Saturday, 9 February 2019

New strategy to curtail spread of antibiotic resistance


Researchers at Washington University School of Medicine in St. Louis have figured out a key step in the transmission of antibiotic resistance from one Acinetobacter bacterium to another, insight that sheds light on how antibiotic resistance spreads through a hospital or community. This could open up a new strategy to safeguard our ability to treat bacterial infections with antibiotics. The research indicates that the effectiveness of current antibiotics may be somewhat preserved by curtailing the spread of antibiotic-resistance genes.

Spotless surfaces in hospitals can hide bacteria that rarely cause problems for healthy people but pose a serious threat to people with weakened immune systems. Acinetobacter baumannii causes life-threatening lung and bloodstream infections in hospitalized people. Such infections are among the most difficult to treat because these bacteria have evolved to withstand most antibiotics.

Acinetobacter strains carry the genetic blueprints for drug resistance on small loops of DNA called plasmids that come in two sizes. Big plasmids, which are prone to accumulating ever more antibiotic-resistance genes, carry the genetic instructions to build a needle-like appendage to insert copies of themselves into nearby bacteria. Small plasmids, which contain resistance genes against a single but important group of antibiotics known as carbapenems, lack their own distribution tools so they invade new bacteria by tagging along with the large plasmids.

The plasmids' reproductive strategy requires close contact between two bacteria. But that raises a question: How do two bacteria ever get near enough to transmit plasmids to each other? Most Acinetobacter guard against strangers with a system that injects lethal proteins into any unrelated bacteria that approach too closely, thus reducing the changes of spreading antibiotic-resistance genes.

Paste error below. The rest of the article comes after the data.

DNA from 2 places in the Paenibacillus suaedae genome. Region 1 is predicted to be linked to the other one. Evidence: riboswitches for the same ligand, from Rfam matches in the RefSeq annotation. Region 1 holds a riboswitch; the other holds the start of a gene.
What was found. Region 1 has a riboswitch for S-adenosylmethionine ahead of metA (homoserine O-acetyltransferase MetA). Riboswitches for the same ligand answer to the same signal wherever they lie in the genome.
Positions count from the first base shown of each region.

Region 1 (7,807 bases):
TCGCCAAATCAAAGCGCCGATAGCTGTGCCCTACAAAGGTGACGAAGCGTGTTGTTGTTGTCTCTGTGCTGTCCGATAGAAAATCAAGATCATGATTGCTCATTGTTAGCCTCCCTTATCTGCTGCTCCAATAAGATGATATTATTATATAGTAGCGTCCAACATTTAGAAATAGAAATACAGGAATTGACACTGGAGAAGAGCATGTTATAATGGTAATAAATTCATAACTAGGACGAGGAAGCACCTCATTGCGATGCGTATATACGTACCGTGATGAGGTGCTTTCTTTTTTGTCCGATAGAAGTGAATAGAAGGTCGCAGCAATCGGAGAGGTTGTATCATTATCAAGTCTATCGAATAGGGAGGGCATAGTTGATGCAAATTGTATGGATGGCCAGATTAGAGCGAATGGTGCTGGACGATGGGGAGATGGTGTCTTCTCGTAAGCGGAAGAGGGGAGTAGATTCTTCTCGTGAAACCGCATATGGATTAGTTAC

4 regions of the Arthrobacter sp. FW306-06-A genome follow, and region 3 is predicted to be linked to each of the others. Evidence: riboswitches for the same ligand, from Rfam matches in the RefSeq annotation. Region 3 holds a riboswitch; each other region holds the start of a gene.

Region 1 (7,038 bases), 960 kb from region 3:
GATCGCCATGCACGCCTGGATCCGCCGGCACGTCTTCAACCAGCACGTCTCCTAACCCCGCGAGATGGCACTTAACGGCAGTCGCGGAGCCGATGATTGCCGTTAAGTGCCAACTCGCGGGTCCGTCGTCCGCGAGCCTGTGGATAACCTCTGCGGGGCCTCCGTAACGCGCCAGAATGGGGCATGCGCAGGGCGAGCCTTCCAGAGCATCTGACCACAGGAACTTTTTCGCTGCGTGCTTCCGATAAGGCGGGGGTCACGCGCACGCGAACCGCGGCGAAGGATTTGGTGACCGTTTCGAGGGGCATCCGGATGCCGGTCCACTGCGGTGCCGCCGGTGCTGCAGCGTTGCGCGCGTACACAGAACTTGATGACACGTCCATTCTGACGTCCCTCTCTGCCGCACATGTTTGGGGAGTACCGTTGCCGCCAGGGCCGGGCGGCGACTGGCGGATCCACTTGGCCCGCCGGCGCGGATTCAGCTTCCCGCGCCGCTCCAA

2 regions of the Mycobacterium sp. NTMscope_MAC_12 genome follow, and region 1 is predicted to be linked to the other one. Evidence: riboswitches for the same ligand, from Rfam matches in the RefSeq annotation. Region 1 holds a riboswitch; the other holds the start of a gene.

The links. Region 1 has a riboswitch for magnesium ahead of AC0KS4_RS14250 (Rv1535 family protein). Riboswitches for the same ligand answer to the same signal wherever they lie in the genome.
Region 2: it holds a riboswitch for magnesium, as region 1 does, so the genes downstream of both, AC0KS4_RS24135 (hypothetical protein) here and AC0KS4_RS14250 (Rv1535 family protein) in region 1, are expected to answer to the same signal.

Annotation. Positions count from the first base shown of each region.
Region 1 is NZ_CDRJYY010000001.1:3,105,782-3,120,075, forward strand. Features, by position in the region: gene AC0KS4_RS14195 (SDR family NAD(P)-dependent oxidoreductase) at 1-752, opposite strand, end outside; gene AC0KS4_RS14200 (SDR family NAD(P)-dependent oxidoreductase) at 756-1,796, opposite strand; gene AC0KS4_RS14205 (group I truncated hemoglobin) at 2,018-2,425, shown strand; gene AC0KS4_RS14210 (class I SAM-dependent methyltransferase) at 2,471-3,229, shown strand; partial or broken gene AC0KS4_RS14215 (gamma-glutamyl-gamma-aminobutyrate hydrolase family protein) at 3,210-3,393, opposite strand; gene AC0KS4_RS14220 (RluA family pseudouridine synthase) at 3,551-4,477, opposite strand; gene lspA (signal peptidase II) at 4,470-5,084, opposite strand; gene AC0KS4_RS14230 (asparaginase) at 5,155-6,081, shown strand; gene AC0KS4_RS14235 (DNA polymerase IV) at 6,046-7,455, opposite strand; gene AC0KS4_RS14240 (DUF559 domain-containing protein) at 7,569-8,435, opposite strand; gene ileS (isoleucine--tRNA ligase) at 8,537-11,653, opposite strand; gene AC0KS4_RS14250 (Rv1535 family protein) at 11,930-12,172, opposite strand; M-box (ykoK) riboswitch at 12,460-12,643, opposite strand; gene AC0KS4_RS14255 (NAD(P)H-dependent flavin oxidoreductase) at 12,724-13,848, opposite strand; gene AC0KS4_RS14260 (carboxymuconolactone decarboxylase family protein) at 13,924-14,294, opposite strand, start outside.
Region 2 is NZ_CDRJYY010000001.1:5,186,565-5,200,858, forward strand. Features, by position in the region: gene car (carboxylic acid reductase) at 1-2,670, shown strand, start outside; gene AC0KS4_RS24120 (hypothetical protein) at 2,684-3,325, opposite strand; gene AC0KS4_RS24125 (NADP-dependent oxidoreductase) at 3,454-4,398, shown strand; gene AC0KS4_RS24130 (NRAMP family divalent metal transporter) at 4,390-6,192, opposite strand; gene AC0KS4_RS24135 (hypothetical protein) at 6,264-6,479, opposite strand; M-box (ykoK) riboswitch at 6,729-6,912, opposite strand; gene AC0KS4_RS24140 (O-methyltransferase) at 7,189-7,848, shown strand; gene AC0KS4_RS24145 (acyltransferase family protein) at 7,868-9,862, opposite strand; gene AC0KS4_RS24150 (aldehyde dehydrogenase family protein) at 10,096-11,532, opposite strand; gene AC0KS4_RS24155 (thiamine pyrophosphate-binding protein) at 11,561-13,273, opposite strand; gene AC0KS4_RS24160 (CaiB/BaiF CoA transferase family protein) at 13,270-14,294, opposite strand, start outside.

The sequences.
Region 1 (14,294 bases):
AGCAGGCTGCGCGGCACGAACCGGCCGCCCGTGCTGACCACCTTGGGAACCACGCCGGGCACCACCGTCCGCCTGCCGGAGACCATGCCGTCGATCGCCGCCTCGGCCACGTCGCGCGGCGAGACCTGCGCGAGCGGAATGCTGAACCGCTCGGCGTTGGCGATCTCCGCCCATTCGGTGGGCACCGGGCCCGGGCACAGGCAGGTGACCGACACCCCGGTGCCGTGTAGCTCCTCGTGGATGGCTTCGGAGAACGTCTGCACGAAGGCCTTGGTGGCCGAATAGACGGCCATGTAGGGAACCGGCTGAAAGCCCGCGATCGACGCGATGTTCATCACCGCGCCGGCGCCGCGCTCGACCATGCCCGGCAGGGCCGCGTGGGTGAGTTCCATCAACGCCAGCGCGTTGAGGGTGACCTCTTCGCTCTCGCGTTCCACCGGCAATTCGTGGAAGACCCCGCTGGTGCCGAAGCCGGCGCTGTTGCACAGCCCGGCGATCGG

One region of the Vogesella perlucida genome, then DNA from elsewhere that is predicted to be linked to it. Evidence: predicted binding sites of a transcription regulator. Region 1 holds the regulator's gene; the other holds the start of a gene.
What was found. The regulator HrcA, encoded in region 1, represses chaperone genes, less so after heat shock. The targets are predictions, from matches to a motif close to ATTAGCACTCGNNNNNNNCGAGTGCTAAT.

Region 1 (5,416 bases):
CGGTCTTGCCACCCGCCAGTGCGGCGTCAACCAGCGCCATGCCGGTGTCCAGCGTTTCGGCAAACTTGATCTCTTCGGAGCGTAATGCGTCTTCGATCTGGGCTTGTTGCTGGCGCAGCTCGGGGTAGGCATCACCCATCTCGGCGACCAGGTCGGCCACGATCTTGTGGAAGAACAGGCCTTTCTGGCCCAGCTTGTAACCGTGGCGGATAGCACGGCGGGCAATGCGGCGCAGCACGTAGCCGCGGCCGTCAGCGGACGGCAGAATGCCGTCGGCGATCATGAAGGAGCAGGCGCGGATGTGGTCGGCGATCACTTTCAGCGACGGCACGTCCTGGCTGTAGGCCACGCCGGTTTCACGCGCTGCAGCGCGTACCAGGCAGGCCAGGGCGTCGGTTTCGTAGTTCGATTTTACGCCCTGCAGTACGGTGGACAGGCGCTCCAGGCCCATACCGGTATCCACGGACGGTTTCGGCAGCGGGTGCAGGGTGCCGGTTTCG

The researchers found that plasmids disable bacteria's self-defense systems so that plasmids can inject copies of themselves into neighboring bacteria, conferring drug resistance on the unwitting bacterial neighbors. By forcing the bacteria in which they reside to lay down their weapons, the plasmid ensures that nearby bacteria aren't killed before the plasmids can infect them. The researchers found that mutating plasmids so they could not interfere with the bacteria's defenses - or mutating the bacteria so the defenses could not be lowered -- prevented plasmids from spreading.


These findings provide a novel opening to interrupt the spread of drug resistance, the researchers said. The genes involved have been identified. Now researchers have to find compounds that prevent plasmids from disrupting bacterial-defense systems.

See:

Gisela Di Venanzio, Ki Hwan Moon, Brent S. Weber, Juvenal Lopez, Pek Man Ly, Robert F. Potter, Gautam Dantas, Mario F. Feldman. Multidrug-resistant plasmids repress chromosomally encoded T6SS to enable their dissemination. Proceedings of the National Academy of Sciences, 2019; 201812557 DOI: 10.1073/pnas.1812557116

Posted by Dr. Tim Sandle, Pharmaceutical Microbiology

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